With Hurricane Irma leaving devastation in its wake throughout the Caribbean and the U.S. state of Florida bracing for its impact, many in Costa Rica are wondering how the storm could affect this country.
According to the National Meteorological Institute (IMN), the country can expect heavy rainfall throughout Saturday afternoon and evening, into Sunday, in Costa Rica’s southern Pacific region, Central Valley and the Nicoya Peninsula. These regions could see 100-150 mm (approximately 4-6 inches) over a 24-hour period, the IMN stated on its Facebook page.
The IMN forecasts a smaller impact on the Northern Zone and Caribbean region, as well as the northwestern province of Guanacaste, expected to experience isolated rainshowers and moderate wind.
The institute recommends precaution in areas vulnerable to landslides and flooding, and for drivers who may experience reduced visibility.
The National Emergency Commission (CNE) indicated that it has declared a Green Alert (Informative) for the Caribbean region, Northern Zone and Central Valley, with a Yellow Alert (Preventive) for the entire Pacific coastal region.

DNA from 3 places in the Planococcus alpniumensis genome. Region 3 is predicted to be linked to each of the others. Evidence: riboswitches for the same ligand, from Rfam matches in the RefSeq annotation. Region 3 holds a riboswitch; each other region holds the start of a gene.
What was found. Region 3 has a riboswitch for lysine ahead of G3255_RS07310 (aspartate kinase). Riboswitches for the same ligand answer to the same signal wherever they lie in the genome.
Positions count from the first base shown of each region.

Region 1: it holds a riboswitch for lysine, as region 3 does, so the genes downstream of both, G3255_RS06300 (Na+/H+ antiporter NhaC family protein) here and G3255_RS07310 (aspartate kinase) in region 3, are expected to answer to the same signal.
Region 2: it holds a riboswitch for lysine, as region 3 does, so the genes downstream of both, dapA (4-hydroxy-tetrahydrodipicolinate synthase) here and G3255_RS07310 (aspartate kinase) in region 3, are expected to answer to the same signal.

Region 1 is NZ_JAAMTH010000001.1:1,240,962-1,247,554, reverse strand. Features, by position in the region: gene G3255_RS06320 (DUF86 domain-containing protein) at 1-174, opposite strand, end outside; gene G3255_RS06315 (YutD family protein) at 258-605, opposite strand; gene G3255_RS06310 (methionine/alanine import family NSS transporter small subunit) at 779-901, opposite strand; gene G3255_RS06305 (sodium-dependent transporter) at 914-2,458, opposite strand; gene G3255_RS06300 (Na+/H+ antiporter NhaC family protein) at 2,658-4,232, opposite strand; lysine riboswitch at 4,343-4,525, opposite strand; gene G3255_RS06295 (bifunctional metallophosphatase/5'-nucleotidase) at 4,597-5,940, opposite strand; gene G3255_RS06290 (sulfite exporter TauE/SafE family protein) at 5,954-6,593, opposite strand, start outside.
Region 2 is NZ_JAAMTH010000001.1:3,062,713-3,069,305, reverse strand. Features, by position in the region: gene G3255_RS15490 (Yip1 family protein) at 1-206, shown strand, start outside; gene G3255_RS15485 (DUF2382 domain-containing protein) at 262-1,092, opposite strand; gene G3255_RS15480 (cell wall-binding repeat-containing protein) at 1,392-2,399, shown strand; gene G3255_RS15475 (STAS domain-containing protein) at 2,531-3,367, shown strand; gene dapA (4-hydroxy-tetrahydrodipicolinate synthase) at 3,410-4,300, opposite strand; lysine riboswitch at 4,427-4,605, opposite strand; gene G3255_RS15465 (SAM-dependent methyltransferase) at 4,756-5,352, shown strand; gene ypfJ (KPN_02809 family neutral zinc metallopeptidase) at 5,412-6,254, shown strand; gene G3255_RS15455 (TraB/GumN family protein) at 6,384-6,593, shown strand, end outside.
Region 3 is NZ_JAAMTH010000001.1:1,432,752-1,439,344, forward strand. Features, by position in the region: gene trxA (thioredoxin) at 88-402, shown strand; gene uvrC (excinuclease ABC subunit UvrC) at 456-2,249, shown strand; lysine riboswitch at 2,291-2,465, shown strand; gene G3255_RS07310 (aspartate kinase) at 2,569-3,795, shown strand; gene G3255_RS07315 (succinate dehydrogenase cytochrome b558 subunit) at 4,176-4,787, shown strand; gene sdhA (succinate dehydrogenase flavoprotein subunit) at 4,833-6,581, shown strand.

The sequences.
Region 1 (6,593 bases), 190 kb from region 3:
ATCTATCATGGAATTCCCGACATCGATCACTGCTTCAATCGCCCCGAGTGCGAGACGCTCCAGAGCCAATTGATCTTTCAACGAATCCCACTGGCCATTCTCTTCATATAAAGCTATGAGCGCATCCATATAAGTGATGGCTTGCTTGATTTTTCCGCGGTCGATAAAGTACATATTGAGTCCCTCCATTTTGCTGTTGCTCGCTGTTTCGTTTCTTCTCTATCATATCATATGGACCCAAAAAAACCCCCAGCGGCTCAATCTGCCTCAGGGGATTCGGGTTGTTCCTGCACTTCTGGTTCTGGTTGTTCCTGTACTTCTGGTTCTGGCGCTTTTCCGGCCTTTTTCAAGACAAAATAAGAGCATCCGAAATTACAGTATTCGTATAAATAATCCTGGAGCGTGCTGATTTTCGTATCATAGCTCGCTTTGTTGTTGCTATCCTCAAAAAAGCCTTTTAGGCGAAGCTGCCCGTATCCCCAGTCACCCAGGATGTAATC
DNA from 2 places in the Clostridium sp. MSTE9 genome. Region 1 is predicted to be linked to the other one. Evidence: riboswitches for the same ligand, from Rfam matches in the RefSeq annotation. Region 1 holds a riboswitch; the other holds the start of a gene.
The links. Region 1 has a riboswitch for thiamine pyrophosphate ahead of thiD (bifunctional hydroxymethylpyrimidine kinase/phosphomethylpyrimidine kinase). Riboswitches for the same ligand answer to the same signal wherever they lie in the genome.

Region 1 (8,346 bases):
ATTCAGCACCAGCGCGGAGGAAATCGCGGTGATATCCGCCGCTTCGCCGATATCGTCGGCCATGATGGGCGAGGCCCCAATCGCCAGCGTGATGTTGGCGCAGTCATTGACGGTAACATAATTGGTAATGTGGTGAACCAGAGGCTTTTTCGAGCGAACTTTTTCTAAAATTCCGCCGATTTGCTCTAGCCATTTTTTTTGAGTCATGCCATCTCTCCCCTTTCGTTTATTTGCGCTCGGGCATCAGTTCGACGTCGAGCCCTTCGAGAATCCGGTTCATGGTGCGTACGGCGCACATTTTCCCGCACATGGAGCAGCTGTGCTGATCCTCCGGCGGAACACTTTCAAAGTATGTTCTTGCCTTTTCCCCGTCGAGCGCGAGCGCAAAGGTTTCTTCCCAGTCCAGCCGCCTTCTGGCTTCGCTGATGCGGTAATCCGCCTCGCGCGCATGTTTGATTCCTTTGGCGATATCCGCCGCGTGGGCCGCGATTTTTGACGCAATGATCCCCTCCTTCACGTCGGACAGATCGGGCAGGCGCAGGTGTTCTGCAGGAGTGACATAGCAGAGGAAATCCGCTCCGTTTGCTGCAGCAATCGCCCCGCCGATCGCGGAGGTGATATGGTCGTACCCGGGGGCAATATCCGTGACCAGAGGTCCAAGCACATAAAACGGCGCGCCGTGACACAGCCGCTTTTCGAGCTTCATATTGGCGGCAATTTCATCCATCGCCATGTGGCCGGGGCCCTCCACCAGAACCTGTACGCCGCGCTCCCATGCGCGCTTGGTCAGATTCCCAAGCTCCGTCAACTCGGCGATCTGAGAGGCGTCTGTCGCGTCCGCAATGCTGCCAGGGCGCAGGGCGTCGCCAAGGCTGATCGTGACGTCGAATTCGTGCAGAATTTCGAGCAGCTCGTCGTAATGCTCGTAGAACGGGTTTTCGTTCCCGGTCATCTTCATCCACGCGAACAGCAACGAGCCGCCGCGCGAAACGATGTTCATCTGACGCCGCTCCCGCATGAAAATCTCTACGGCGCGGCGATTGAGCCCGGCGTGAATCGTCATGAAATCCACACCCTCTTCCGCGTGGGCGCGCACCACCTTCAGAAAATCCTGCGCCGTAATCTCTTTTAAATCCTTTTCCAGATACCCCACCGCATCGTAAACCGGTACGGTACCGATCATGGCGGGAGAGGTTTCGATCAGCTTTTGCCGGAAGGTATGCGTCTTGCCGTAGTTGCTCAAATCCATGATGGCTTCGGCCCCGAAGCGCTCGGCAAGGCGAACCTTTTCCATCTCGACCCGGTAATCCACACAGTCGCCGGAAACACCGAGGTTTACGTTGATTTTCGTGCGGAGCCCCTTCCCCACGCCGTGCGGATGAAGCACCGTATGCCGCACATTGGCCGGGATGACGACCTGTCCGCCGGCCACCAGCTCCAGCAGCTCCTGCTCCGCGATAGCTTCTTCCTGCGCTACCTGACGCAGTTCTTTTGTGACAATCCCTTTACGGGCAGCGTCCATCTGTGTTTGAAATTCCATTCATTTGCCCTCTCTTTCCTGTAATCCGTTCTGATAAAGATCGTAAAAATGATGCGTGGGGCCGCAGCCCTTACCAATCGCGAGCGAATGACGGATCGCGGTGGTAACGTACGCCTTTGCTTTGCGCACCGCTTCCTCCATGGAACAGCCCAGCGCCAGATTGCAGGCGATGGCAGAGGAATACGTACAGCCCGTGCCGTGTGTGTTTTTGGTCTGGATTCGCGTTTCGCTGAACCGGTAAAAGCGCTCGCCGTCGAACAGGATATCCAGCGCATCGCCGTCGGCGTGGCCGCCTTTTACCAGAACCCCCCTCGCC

Those planning to take to the waves on the Pacific side should be very careful over the weekend, according to both the IMN and the University of Costa Rica’s Center for Marine and Limnological Studies (CIMAR). A warning published on the CIMAR website predicted big waves and strong winds on the Pacific side: today (Friday), and then again on Sunday and Monday.
At the time of the publication of this article, Hurricane Irma is classified as a Category 4 storm. It made landfall on Wednesday and has left devastation in its path across the Caribbean. It is expected to reach South Florida this weekend.
The storm has caused flight cancellations from Costa Rica to the affected areas. The National Emergency Commission (CNE) indicates that passengers affected by the situation can call 506-2666-9600 for more information.
Unlike Irma, the massive earthquake in Mexico that killed at least 40 people Thursday night in the southern states of Chiapas and Oaxaca did not cause any significant impact in Costa Rica, according to CNE posts. According to AFP, President Enrique Pena Nieto described the 8.2 magnitude quake as “the largest registered in our country in at least the past 100 years” – even stronger than the 1985 earthquake that killed more than 10,000 people in Mexico City.
Track Hurricane Irma with the video below, shared by the IMN on its Facebook page: